Prepper Meds – What’s Safe?

Be prepared

If you want to stockpile medical supplies, there’s no doubt that you’ve wondered how much weight to give your medication’s expiration dates. If you’re prepping for something down the line, there’s no way to know when you’ll need these meds, but when the time comes, you want them to be reliable. Can you keep medication past it’s expiration date? Is it safe?

Are Drugs Safe After Their Expiration Date?

Before I start, I want to tell you that my focus is medical preparedness for major disasters and long-term survival. That means a strategy of putting together stockpiles of supplies that might save a life in times of trouble. In normal times, when you can just call your doctor for a fresh prescription, seek modern care by qualified professionals.

In many cases, drugs in pill, powder, or capsule form will be 100% potent for years after their expiration date.

A study was performed called the shelf life extension program, something I first wrote about years ago. This program found that most medications, as long as they are in pill or capsule form, were still effective after their expiration dates, sometimes for years. As such, I recommended not throwing them away but, instead, making them part of your survival medical storage.

This, by the way, was not the case for medicines in liquid form. They lost potency quickly after their expiration dates, so are not useful for long-term survival settings.

Of course, medicines should be stored in cool, dry, dark conditions. Their potency will fade twice as fast if stored at 90 degrees as if stored at 50 degrees. Freezing them, however, is rarely helpful. Even if stored in suboptimal conditions, a capsule or tablet that hasn’t changed color or consistency is probably still worth keeping for austere settings.

– via Doom and Bloom (TM)

You’ve probably heard a lot of talk by now about keeping fish antibiotics on hand. Is that really safe? How do animal medications compare with human ones? And if fish pills are safe, what about other veterinary medications? This physician might be able to help.

What’s The Deal With Fish Antibiotics?

As a physician and an aquaculturist, I am perhaps in a unique position to speak on this topic.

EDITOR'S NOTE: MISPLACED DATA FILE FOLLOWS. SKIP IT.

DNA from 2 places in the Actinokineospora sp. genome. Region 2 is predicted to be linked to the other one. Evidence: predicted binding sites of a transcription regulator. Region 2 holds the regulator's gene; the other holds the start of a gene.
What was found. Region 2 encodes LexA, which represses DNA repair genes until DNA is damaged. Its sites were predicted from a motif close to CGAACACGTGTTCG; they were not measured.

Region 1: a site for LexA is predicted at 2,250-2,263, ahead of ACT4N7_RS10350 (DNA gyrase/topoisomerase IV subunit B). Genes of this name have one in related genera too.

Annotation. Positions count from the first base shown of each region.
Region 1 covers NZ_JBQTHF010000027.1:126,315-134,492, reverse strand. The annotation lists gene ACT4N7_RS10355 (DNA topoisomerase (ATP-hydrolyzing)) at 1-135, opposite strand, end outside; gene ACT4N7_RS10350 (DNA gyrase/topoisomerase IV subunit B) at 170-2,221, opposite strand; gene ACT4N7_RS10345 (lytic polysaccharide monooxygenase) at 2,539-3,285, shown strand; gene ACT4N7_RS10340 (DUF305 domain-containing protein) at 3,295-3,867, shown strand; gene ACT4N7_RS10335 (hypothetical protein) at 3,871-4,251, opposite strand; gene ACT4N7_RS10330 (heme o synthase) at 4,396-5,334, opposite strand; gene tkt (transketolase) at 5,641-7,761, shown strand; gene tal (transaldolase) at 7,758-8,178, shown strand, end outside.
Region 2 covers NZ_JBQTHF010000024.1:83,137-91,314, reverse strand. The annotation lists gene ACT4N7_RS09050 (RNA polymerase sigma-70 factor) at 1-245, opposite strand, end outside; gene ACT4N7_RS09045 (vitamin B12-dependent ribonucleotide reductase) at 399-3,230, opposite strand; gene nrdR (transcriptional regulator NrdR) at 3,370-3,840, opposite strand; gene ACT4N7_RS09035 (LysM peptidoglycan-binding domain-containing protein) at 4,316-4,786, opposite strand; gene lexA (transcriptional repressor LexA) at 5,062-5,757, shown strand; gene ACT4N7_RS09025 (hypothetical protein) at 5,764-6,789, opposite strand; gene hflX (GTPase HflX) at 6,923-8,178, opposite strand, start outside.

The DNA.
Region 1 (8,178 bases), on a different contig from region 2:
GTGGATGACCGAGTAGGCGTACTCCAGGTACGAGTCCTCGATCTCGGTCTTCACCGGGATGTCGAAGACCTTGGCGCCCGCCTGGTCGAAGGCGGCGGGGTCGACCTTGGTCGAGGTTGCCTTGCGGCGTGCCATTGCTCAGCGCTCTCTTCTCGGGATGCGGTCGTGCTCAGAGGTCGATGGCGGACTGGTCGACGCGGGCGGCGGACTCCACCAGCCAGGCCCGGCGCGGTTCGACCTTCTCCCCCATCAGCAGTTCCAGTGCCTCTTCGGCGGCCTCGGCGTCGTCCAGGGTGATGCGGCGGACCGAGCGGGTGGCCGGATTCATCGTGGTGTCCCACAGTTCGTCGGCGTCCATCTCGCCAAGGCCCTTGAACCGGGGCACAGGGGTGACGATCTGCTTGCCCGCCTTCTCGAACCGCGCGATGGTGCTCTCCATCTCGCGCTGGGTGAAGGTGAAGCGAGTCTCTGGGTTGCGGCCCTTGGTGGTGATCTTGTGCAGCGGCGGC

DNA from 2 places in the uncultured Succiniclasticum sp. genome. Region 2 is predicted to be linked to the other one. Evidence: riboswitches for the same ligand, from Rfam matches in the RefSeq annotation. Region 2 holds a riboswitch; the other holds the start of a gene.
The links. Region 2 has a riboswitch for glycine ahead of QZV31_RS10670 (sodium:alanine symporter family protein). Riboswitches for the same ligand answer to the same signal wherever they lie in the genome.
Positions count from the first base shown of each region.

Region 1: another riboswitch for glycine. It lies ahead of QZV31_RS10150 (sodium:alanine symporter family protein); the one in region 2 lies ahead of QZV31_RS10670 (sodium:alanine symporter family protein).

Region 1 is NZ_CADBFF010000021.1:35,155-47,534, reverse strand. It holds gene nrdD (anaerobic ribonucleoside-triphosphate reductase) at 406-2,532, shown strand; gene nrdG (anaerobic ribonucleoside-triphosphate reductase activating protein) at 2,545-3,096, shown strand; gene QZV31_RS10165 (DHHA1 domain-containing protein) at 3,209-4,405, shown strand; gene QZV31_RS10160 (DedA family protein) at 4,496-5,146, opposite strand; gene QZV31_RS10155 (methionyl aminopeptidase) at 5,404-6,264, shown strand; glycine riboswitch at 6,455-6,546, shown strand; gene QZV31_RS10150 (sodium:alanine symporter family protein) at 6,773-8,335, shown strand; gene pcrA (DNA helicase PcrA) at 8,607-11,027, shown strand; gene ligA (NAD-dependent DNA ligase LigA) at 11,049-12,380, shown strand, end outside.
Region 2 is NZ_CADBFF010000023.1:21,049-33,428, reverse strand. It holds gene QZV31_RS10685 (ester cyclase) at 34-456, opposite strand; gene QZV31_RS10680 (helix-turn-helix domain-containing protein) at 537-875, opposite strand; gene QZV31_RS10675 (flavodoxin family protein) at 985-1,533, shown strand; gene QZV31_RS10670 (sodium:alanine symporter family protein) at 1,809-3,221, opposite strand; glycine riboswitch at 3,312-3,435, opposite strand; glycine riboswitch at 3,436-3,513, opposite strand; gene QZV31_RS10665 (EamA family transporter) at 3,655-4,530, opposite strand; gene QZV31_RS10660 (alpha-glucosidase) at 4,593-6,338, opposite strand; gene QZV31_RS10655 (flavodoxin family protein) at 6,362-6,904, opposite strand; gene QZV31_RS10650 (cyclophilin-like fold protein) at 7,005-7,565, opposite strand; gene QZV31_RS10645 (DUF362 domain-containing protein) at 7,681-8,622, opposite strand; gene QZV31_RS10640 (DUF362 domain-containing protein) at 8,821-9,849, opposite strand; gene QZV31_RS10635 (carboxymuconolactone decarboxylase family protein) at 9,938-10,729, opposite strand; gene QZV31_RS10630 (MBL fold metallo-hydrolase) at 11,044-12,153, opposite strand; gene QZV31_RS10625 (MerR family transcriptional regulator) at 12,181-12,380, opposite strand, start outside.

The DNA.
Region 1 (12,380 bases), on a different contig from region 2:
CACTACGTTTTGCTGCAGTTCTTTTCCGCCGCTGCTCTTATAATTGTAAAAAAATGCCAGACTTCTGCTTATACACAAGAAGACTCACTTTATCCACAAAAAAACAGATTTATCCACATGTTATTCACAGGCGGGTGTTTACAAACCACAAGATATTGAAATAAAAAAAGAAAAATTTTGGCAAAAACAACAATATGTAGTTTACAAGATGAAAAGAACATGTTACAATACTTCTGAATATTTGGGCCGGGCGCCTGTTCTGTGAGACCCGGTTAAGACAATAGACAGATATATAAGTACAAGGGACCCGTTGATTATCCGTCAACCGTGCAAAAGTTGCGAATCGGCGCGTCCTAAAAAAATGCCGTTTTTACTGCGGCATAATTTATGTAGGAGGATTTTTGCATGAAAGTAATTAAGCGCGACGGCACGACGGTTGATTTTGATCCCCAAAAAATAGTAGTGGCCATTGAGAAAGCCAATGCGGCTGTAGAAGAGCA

I examined a product called Fish Mox Forte. This fish medication contained only one ingredient: Amoxicillin 500mg. Investigating further, I found that it is produced in two dosages: 250mg and 500mg, the same dosages used in humans.

This piqued my interest, so I examined a sample of human Amoxicillin 500mg produced by Dava Pharmaceuticals and compared it to a sample of Fish Mox Forte (the 500mg version). The human capsule was red and pink with the numbers and letter WC 731 on it. Fish Mox Forte was a red and pink capsule with the numbers and letters WC 731 on it. Make your own conclusions.

I found a number of fish and bird (I own parrots also) antibiotics that met my criteria. They:

• Had only 1 ingredient, the antibiotic itself
• Were only produced in human dosages
• Were identical in appearance to antibiotics produced by at least one human pharmaceutical company
• Were available without prescription and could be bought in quantity

So let’s go back to the important question: Would the fish and bird antibiotics I write about be a useful addition to your survival medical storage? Some deaths may be unavoidable in a situation without rule of law, but does it make any sense not to have medicines that could possibly prevent an unnecessary death?

Of course, you’ll need to study antibiotics and their use and indications to be able to make a difference as the medic for a survival group. Antibiotics are not something to use injudiciously, and veterinary antibiotics are no different.

– via Doom and Bloom (TM)

How are you creating your prepper meds supply? Do you stockpile human medications, animal medications, or both?

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